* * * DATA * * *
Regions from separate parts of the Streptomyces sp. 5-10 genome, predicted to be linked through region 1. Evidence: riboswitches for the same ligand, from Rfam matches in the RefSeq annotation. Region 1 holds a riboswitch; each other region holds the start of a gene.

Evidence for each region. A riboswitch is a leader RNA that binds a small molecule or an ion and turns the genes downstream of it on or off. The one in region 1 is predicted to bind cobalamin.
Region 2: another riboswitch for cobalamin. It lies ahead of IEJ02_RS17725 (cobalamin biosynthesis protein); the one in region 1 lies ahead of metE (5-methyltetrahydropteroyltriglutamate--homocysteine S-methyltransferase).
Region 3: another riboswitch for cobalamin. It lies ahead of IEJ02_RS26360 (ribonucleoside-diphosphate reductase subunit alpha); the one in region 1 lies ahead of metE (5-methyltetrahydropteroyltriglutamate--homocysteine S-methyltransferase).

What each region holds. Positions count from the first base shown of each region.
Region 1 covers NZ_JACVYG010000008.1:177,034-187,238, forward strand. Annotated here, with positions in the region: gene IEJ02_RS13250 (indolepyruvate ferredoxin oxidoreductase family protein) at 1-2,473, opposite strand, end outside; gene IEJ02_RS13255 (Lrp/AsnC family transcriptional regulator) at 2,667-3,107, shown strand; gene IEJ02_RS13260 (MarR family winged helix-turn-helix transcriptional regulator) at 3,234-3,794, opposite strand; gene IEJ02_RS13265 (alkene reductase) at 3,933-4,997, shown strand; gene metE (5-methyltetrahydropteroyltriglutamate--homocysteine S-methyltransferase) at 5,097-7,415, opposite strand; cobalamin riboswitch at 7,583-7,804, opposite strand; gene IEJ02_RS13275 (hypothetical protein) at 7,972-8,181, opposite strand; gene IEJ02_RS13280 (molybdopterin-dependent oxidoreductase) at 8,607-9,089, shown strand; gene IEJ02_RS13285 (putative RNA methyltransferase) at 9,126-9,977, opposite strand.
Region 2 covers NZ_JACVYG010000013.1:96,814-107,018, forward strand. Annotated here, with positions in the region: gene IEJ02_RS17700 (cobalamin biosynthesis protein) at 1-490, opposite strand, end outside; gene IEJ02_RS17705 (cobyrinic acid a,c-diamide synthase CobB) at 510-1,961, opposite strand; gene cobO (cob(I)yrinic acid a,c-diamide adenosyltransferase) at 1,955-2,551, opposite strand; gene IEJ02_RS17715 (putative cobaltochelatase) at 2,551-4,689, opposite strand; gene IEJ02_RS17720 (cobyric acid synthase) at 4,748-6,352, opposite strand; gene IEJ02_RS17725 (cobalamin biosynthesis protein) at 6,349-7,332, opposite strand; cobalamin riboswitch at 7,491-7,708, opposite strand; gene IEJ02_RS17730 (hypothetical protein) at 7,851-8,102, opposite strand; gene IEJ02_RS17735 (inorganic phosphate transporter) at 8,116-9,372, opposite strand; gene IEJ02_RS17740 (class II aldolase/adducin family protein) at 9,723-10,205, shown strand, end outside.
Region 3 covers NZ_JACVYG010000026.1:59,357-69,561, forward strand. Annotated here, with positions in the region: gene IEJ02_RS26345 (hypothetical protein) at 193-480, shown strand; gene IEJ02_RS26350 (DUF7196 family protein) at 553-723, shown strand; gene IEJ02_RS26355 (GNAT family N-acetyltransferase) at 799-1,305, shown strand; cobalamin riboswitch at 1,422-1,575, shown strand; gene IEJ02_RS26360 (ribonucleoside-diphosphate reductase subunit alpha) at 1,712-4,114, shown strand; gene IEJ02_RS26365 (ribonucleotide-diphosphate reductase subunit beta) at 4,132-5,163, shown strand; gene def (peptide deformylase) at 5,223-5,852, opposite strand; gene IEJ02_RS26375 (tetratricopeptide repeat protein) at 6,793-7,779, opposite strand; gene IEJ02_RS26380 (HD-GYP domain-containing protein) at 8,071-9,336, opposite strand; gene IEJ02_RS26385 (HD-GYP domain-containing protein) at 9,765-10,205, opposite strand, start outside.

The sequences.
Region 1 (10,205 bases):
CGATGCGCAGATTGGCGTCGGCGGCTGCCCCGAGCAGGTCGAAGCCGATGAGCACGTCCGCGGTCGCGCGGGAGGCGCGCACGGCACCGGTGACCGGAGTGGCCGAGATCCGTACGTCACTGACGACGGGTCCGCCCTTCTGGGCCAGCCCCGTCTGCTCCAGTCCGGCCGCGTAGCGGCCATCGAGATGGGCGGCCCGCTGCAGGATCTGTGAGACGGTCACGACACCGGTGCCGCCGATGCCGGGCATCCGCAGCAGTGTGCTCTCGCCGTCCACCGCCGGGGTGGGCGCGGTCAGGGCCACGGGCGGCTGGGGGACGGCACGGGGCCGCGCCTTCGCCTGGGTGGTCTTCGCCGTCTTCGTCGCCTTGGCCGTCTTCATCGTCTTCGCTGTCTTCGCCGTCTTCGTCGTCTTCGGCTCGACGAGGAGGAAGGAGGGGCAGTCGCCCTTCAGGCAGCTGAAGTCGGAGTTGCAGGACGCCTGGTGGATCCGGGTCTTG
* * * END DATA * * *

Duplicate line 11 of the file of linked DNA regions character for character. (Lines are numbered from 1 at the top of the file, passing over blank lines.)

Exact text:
CGATGCGCAGATTGGCGTCGGCGGCTGCCCCGAGCAGGTCGAAGCCGATGAGCACGTCCGCGGTCGCGCGGGAGGCGCGCACGGCACCGGTGACCGGAGTGGCCGAGATCCGTACGTCACTGACGACGGGTCCGCCCTTCTGGGCCAGCCCCGTCTGCTCCAGTCCGGCCGCGTAGCGGCCATCGAGATGGGCGGCCCGCTGCAGGATCTGTGAGACGGTCACGACACCGGTGCCGCCGATGCCGGGCATCCGCAGCAGTGTGCTCTCGCCGTCCACCGCCGGGGTGGGCGCGGTCAGGGCCACGGGCGGCTGGGGGACGGCACGGGGCCGCGCCTTCGCCTGGGTGGTCTTCGCCGTCTTCGTCGCCTTGGCCGTCTTCATCGTCTTCGCTGTCTTCGCCGTCTTCGTCGTCTTCGGCTCGACGAGGAGGAAGGAGGGGCAGTCGCCCTTCAGGCAGCTGAAGTCGGAGTTGCAGGACGCCTGGTGGATCCGGGTCTTG